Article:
I would love for you to try this app and help me identify opportunities and additional features for it. These are some potential improvements to the app, and I could use your help prioritizing them:

To reduce my development time and maximize my joy, I built this app with SwiftUI and the latest features from Swift and iOS, so it won't work on older versions of iOS. In particular, I am pretty happy with what Swift async enabled me to do, which I hope to blog about soon.

SwiftTermApp is part of a collection of open-source code built around the Unix command line that I have been authoring on and off for the past 15 years. First in C#, now also in Swift. If you are interested in some of the other libraries, check out my UI toolkits for console applications (gui.cs for C#, and TermKit for Swift) and my xterm/vt100 emulator libraries (XtermSharp for C# and SwiftTerm for Swift). I previously wrote about how they came to be.

Update: Join the discussion

For later:

For a few months during the development of the SwiftTerm library, I worked to ensure great compatibility with other terminal emulators using the esctest and vttest. I put my MacPro to good use during the evenings to run the Swift fuzzer and tracked down countless bugs and denial of service errors, used Instruments religiously to improve the performance of the terminal emulator and ensured a good test suite to prevent regressions.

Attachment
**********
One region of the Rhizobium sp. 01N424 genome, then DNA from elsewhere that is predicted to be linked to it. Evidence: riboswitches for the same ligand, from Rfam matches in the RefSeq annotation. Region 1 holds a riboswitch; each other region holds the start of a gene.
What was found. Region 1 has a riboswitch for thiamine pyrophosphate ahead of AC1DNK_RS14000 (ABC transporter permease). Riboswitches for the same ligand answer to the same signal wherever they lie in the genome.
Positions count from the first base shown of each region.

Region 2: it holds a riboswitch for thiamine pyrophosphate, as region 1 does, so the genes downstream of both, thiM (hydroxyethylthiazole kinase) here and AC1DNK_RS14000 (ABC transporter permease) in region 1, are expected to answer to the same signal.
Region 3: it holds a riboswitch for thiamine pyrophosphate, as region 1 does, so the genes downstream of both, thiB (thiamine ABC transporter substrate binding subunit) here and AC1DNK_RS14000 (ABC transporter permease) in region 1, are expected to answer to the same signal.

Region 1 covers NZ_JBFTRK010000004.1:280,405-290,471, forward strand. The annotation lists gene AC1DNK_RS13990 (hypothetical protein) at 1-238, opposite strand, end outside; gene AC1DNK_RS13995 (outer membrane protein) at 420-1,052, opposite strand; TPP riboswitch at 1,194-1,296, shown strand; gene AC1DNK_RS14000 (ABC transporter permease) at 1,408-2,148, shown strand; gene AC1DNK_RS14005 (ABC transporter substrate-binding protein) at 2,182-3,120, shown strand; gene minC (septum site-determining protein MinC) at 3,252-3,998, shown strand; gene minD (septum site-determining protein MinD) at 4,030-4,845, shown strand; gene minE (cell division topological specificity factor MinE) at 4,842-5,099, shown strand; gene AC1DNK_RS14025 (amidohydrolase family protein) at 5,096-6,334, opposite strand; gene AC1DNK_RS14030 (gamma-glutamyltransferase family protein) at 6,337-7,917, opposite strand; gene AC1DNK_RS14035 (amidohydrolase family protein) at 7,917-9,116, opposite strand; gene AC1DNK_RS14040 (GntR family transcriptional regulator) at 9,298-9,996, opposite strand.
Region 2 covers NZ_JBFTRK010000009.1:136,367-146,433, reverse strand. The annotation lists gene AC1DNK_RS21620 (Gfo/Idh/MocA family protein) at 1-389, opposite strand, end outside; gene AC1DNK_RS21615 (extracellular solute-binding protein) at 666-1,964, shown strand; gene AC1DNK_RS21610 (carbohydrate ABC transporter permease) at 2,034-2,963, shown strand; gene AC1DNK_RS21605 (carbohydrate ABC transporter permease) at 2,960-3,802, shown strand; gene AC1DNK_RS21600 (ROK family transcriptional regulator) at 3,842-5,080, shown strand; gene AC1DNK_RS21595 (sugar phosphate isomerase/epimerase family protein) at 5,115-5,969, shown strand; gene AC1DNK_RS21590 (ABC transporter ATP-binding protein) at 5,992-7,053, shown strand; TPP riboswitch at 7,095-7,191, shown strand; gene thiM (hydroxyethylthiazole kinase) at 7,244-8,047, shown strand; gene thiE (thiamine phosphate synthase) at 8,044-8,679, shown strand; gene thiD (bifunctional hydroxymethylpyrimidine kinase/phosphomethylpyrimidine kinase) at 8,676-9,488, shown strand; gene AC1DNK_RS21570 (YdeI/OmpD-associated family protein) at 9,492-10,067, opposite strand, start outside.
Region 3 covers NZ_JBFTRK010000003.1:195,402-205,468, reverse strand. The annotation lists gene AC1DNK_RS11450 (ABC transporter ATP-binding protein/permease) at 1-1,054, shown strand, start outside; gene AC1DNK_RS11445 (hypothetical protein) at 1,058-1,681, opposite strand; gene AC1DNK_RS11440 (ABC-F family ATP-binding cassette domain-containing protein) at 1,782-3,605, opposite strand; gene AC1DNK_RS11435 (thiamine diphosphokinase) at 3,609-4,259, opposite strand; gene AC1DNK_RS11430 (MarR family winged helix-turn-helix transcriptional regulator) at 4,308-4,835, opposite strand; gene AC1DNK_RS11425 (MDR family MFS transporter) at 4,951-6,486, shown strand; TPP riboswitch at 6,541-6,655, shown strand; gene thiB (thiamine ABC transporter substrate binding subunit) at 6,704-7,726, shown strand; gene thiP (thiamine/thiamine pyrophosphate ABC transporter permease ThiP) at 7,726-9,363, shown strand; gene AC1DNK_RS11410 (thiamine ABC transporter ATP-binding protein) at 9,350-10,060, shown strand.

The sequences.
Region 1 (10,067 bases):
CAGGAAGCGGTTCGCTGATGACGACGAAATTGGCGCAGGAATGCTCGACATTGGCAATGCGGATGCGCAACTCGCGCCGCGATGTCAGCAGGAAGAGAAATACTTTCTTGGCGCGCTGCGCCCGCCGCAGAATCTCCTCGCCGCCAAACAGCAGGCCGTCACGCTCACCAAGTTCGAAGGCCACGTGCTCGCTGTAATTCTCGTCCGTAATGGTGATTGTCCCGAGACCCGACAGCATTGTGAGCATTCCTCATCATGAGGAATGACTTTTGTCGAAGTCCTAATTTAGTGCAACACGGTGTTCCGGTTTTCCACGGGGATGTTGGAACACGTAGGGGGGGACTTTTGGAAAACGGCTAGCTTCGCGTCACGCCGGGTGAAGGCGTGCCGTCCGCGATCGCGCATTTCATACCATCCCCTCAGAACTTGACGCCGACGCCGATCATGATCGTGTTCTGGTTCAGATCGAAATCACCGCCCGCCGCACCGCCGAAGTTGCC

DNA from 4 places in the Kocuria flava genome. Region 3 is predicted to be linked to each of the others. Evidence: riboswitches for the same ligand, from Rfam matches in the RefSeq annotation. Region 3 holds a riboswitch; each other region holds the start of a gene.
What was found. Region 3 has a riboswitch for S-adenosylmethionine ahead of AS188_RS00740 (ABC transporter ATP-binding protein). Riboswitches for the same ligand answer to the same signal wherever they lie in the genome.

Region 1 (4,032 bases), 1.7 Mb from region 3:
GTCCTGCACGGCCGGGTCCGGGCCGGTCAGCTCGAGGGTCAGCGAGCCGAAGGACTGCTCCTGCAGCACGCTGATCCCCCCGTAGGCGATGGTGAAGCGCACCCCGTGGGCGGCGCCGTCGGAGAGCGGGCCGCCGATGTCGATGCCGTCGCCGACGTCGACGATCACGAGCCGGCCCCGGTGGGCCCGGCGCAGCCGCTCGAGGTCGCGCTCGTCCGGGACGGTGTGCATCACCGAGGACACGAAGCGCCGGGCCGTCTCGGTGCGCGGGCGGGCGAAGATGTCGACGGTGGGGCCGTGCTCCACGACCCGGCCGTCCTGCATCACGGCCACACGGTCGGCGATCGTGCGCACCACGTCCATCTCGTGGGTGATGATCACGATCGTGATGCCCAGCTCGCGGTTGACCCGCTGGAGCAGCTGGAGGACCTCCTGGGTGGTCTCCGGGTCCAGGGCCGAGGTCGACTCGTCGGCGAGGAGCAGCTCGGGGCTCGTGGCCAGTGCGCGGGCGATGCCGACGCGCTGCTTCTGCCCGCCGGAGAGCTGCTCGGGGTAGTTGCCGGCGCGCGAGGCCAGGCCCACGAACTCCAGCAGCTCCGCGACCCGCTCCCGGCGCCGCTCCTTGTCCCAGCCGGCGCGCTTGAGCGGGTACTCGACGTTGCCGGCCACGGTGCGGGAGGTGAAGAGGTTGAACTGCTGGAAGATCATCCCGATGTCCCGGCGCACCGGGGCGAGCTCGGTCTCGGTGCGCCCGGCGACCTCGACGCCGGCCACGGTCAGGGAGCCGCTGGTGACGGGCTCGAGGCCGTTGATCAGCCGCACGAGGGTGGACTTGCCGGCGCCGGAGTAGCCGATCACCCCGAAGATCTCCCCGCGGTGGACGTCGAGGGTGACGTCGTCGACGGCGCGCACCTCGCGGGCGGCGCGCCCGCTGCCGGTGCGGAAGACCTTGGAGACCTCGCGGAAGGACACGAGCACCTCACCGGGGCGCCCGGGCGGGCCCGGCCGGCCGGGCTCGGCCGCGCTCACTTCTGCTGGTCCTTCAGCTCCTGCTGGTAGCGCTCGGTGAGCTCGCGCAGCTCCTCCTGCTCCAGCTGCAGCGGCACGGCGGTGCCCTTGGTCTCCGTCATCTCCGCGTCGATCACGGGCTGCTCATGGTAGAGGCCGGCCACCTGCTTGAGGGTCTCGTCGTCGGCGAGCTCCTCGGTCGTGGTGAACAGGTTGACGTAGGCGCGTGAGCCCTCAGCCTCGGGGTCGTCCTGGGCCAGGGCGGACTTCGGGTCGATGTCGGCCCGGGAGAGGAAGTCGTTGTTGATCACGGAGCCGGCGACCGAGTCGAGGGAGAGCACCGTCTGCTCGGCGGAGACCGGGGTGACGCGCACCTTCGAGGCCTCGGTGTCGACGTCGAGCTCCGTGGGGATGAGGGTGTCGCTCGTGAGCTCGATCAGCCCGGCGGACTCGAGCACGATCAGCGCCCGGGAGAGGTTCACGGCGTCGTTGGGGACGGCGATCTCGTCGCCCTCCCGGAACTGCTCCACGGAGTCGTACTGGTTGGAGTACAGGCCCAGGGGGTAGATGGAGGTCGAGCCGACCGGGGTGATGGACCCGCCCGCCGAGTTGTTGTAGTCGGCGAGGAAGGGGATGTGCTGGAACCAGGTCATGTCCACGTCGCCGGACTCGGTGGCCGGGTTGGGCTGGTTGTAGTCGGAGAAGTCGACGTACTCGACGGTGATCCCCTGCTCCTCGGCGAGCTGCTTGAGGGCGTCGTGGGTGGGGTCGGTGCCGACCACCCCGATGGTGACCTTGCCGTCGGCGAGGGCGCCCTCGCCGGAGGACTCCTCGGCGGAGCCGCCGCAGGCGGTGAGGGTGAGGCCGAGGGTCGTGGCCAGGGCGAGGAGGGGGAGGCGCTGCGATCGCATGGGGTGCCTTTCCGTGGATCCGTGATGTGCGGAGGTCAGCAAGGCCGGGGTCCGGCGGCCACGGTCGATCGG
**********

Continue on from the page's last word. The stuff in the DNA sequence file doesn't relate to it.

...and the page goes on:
Original intro: For the past few years, I have been hacking on assorted terminal tools in both C# and Swift, including a couple of UI toolkits for console applications (gui.cs for C#, and TermKit for Swift) and xterm/vt100 emulators (XtermSharp for C# and SwiftTerm for Swift). I previously wrote about how they came to be.

March 17

Virtual Worlds, Real People

Last week I gave a lab talk to my former research colleagues at the Mixed Reality Lab at the University of Nottingham about the work I’ve been doing since leaving the lab over 20 years ago. Rather than talk about technology I focussed on the lessons that todays efforts …

February 24

While tasked to create the easy button...

While tasked to create the Easy Button, I became a Morlock
that now has a steady diet of GenZ Elois.

I am currently writing a WPF GUI tool that will permit you to intake
any SQL Server Query (T-SQL) and will handle every resultset that it
outputs. Not to display the tabular data in the output, but rather,
the DataTable schemas of that output. Then, generate C# Model
classes (*.cs files) – and hopefully, will also end up code
generating simple ADO.NET Interfaces with implementations as
Repository classes that are tailored made for consuming the original

The project is coming along quite nicely, but as I was about to
continue doing the required pending tasks, I came across a
fascinating article and matching Podcast, that just simply blew my
mind, and has me rethinking the meaning of my life, as well as the
direction I thought I needed to continue.

Seriously, this is some Time
Eloi (Generation
) vs. Morlocks (maybe Boomers?)
kind of dystopian future that I thought would not come about until
the year AD 802,701. Well, it is a good thing (I guess) that it is
here now, being how World War III is maybe upon us, along with
catastrophic climate change, pandemics, and Sharknado, we may need to
have this H.G. Wells vision materialize NOW.

Do check the article, as well as the Podcast:


Monologue is a window into the world, work, and lives of the community members and developers that make up the Mono Project, which is a free cross-platform development environment used primarily on Linux.

If you would rather follow Monologue using a newsreader, we provide the following feed:

RSS 2.0 Feed

Monologue is powered by Mono and the Monologue software.